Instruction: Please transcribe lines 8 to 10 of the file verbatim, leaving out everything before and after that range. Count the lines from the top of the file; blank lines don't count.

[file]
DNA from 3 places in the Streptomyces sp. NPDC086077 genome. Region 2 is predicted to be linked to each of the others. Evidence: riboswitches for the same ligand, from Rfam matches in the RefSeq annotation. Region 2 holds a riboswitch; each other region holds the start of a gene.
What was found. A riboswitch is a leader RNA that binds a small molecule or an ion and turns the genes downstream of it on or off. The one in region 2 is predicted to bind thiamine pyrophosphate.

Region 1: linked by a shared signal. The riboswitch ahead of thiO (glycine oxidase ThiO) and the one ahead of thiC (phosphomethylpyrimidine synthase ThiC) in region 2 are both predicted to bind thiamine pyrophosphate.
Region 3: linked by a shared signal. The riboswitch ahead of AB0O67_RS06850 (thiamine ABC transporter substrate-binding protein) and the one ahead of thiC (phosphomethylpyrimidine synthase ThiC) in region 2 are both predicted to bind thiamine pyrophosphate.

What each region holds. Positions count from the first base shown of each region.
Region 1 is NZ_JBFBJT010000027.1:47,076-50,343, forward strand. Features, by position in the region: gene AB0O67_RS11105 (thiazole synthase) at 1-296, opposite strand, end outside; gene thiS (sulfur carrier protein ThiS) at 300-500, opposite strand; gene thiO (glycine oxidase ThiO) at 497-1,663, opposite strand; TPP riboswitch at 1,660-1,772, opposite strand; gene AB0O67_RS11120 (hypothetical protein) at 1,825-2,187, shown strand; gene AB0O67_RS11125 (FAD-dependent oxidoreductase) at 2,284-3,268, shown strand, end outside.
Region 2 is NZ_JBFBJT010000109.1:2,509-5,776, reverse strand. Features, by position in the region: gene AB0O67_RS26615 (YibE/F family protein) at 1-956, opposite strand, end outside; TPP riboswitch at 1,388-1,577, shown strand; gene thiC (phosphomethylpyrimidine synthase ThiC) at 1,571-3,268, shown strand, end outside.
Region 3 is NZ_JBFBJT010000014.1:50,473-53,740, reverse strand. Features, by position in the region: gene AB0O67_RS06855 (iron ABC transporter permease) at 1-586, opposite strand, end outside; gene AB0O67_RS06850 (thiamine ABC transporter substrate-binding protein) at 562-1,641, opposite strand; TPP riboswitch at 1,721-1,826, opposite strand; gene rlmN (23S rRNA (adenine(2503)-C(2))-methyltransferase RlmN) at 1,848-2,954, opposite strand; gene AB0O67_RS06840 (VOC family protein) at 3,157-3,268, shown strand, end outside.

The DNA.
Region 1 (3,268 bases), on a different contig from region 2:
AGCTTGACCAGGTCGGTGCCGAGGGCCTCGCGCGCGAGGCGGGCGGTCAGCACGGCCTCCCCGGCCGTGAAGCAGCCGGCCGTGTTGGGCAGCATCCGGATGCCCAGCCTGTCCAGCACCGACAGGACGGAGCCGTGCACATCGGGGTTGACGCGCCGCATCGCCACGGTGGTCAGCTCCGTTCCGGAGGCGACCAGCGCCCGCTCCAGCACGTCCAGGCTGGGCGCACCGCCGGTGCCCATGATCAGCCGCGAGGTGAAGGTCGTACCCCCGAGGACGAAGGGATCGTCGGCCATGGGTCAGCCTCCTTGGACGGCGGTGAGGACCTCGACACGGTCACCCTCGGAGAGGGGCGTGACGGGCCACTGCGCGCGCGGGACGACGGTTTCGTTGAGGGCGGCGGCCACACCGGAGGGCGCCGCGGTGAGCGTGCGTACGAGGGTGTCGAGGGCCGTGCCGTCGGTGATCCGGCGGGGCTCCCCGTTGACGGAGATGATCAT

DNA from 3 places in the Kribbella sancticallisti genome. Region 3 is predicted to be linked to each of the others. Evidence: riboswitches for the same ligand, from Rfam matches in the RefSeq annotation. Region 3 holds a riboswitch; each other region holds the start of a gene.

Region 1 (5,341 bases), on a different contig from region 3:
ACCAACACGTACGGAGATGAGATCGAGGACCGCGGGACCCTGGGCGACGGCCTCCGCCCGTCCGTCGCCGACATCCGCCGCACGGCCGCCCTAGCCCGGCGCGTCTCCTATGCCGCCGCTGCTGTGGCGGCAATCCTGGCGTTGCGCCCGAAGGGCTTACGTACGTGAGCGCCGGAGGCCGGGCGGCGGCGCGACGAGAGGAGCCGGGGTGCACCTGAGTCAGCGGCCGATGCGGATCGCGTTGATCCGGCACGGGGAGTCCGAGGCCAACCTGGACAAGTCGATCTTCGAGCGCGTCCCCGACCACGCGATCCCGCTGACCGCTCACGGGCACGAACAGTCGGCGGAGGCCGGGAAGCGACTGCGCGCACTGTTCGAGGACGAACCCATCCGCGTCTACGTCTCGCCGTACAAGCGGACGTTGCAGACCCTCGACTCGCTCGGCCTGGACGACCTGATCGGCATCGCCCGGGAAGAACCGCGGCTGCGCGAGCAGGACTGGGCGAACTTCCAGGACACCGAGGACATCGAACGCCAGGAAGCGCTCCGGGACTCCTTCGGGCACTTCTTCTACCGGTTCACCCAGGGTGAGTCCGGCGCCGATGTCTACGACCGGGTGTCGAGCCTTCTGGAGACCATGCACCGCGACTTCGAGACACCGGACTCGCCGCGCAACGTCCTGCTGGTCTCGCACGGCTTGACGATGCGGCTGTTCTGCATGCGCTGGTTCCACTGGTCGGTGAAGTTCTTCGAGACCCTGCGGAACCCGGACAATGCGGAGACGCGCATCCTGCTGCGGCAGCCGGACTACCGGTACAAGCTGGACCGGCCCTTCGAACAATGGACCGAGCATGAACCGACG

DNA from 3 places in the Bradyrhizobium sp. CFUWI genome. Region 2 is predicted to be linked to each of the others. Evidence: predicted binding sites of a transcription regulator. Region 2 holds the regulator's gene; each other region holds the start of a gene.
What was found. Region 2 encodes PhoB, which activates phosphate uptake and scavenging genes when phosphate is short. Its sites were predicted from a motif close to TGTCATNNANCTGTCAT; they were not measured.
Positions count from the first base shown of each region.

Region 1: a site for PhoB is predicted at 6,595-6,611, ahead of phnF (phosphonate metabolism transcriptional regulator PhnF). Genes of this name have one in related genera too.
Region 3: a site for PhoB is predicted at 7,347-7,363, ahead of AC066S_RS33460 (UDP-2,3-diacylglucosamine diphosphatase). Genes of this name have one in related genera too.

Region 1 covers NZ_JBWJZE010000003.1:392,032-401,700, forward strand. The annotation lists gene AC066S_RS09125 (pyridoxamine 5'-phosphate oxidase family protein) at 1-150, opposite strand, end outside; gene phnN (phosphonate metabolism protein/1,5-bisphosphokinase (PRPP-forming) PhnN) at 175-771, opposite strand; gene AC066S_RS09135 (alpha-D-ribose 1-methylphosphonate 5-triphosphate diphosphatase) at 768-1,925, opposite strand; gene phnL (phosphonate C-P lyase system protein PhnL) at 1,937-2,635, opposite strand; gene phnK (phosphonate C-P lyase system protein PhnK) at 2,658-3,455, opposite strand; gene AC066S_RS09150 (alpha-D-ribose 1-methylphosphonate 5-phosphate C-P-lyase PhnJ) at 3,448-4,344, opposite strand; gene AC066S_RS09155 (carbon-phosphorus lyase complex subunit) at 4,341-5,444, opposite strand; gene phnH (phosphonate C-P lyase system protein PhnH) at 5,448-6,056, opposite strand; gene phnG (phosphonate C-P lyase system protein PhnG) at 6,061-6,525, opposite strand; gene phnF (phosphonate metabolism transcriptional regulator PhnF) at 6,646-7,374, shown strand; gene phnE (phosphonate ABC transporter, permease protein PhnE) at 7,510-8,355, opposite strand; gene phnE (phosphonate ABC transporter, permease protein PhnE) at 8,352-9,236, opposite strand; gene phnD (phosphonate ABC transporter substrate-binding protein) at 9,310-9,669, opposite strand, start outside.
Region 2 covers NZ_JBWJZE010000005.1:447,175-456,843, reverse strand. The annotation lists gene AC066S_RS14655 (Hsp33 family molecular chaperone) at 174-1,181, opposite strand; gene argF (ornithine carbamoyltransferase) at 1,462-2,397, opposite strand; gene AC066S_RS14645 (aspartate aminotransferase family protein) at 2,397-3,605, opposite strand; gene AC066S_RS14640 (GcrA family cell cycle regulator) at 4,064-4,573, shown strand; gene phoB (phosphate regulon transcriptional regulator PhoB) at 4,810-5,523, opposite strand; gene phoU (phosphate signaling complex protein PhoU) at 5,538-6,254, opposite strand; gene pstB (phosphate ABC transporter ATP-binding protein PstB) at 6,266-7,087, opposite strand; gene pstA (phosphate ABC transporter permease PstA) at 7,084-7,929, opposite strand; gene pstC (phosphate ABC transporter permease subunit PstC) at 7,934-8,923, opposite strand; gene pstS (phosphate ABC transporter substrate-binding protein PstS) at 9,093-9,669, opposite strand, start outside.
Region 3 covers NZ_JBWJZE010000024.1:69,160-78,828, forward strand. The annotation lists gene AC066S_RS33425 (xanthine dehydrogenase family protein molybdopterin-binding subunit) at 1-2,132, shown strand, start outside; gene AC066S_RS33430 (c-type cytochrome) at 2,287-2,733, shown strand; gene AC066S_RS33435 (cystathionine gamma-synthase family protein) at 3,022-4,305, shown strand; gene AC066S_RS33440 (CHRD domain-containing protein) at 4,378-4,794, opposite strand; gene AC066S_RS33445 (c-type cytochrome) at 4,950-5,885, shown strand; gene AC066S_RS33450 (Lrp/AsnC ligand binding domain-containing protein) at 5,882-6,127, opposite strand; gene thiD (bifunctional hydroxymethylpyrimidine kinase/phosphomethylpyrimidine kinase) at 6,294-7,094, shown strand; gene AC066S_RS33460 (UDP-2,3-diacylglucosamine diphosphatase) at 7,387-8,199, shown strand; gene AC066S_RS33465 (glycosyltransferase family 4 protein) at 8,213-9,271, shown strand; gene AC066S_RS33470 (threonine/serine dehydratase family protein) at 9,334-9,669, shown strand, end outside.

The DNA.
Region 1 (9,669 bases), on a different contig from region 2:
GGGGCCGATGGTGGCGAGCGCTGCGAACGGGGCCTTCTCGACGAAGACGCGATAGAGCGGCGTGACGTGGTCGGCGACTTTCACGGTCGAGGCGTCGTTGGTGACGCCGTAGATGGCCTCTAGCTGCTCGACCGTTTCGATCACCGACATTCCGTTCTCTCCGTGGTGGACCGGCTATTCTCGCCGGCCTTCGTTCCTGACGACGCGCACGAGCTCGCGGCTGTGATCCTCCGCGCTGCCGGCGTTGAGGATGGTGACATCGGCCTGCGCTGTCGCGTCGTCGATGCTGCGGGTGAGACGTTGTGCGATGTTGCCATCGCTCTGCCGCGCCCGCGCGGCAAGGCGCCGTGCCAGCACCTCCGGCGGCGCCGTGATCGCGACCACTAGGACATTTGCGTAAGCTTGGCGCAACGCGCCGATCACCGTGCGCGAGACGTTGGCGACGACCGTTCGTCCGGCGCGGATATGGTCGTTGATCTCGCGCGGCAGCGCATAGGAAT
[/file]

Region 3 is NZ_JBFBJT010000014.1:50,473-53,740, reverse strand. Features, by position in the region: gene AB0O67_RS06855 (iron ABC transporter permease) at 1-586, opposite strand, end outside; gene AB0O67_RS06850 (thiamine ABC transporter substrate-binding protein) at 562-1,641, opposite strand; TPP riboswitch at 1,721-1,826, opposite strand; gene rlmN (23S rRNA (adenine(2503)-C(2))-methyltransferase RlmN) at 1,848-2,954, opposite strand; gene AB0O67_RS06840 (VOC family protein) at 3,157-3,268, shown strand, end outside.

The DNA.
Region 1 (3,268 bases), on a different contig from region 2: